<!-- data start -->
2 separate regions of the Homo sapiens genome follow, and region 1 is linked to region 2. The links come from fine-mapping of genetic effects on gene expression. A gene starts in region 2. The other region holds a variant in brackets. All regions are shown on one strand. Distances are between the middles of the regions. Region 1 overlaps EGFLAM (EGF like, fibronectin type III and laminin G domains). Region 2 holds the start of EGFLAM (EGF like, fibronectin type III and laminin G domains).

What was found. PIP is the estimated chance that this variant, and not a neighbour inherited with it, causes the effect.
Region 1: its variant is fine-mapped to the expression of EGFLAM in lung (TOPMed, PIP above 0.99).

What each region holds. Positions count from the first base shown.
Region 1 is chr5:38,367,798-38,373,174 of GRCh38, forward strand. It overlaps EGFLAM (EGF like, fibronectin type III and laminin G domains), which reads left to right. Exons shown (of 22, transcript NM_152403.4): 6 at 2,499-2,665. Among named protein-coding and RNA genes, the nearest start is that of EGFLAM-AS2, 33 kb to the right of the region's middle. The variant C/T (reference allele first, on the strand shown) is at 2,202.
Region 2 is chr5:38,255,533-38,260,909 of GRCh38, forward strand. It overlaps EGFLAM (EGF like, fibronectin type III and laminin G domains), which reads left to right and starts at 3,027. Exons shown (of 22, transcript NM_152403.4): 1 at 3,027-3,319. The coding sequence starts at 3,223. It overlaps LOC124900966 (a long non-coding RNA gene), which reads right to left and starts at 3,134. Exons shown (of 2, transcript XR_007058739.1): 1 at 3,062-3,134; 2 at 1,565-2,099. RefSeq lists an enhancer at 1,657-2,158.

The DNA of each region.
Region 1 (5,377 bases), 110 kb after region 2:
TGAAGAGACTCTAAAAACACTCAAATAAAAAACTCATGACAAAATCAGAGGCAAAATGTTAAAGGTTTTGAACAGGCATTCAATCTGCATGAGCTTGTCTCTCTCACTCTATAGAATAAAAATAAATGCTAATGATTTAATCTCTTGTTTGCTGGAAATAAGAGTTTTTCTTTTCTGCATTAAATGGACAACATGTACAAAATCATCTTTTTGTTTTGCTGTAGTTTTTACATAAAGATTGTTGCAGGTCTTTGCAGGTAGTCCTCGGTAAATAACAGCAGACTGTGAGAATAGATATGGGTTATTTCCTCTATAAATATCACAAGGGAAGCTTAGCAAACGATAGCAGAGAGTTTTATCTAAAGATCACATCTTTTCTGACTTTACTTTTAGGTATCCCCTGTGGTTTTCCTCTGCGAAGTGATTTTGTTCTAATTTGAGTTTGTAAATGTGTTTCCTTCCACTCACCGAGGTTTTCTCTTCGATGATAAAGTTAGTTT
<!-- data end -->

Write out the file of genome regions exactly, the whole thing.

2 separate regions of the Homo sapiens genome follow, and region 1 is linked to region 2. The links come from fine-mapping of genetic effects on gene expression. A gene starts in region 2. The other region holds a variant in brackets. All regions are shown on one strand. Distances are between the middles of the regions. Region 1 overlaps EGFLAM (EGF like, fibronectin type III and laminin G domains). Region 2 holds the start of EGFLAM (EGF like, fibronectin type III and laminin G domains).

What was found. PIP is the estimated chance that this variant, and not a neighbour inherited with it, causes the effect.
Region 1: its variant is fine-mapped to the expression of EGFLAM in lung (TOPMed, PIP above 0.99).

What each region holds. Positions count from the first base shown.
Region 1 is chr5:38,367,798-38,373,174 of GRCh38, forward strand. It overlaps EGFLAM (EGF like, fibronectin type III and laminin G domains), which reads left to right. Exons shown (of 22, transcript NM_152403.4): 6 at 2,499-2,665. Among named protein-coding and RNA genes, the nearest start is that of EGFLAM-AS2, 33 kb to the right of the region's middle. The variant C/T (reference allele first, on the strand shown) is at 2,202.
Region 2 is chr5:38,255,533-38,260,909 of GRCh38, forward strand. It overlaps EGFLAM (EGF like, fibronectin type III and laminin G domains), which reads left to right and starts at 3,027. Exons shown (of 22, transcript NM_152403.4): 1 at 3,027-3,319. The coding sequence starts at 3,223. It overlaps LOC124900966 (a long non-coding RNA gene), which reads right to left and starts at 3,134. Exons shown (of 2, transcript XR_007058739.1): 1 at 3,062-3,134; 2 at 1,565-2,099. RefSeq lists an enhancer at 1,657-2,158.

The DNA of each region.
Region 1 (5,377 bases), 110 kb after region 2:
TGAAGAGACTCTAAAAACACTCAAATAAAAAACTCATGACAAAATCAGAGGCAAAATGTTAAAGGTTTTGAACAGGCATTCAATCTGCATGAGCTTGTCTCTCTCACTCTATAGAATAAAAATAAATGCTAATGATTTAATCTCTTGTTTGCTGGAAATAAGAGTTTTTCTTTTCTGCATTAAATGGACAACATGTACAAAATCATCTTTTTGTTTTGCTGTAGTTTTTACATAAAGATTGTTGCAGGTCTTTGCAGGTAGTCCTCGGTAAATAACAGCAGACTGTGAGAATAGATATGGGTTATTTCCTCTATAAATATCACAAGGGAAGCTTAGCAAACGATAGCAGAGAGTTTTATCTAAAGATCACATCTTTTCTGACTTTACTTTTAGGTATCCCCTGTGGTTTTCCTCTGCGAAGTGATTTTGTTCTAATTTGAGTTTGTAAATGTGTTTCCTTCCACTCACCGAGGTTTTCTCTTCGATGATAAAGTTAGTTT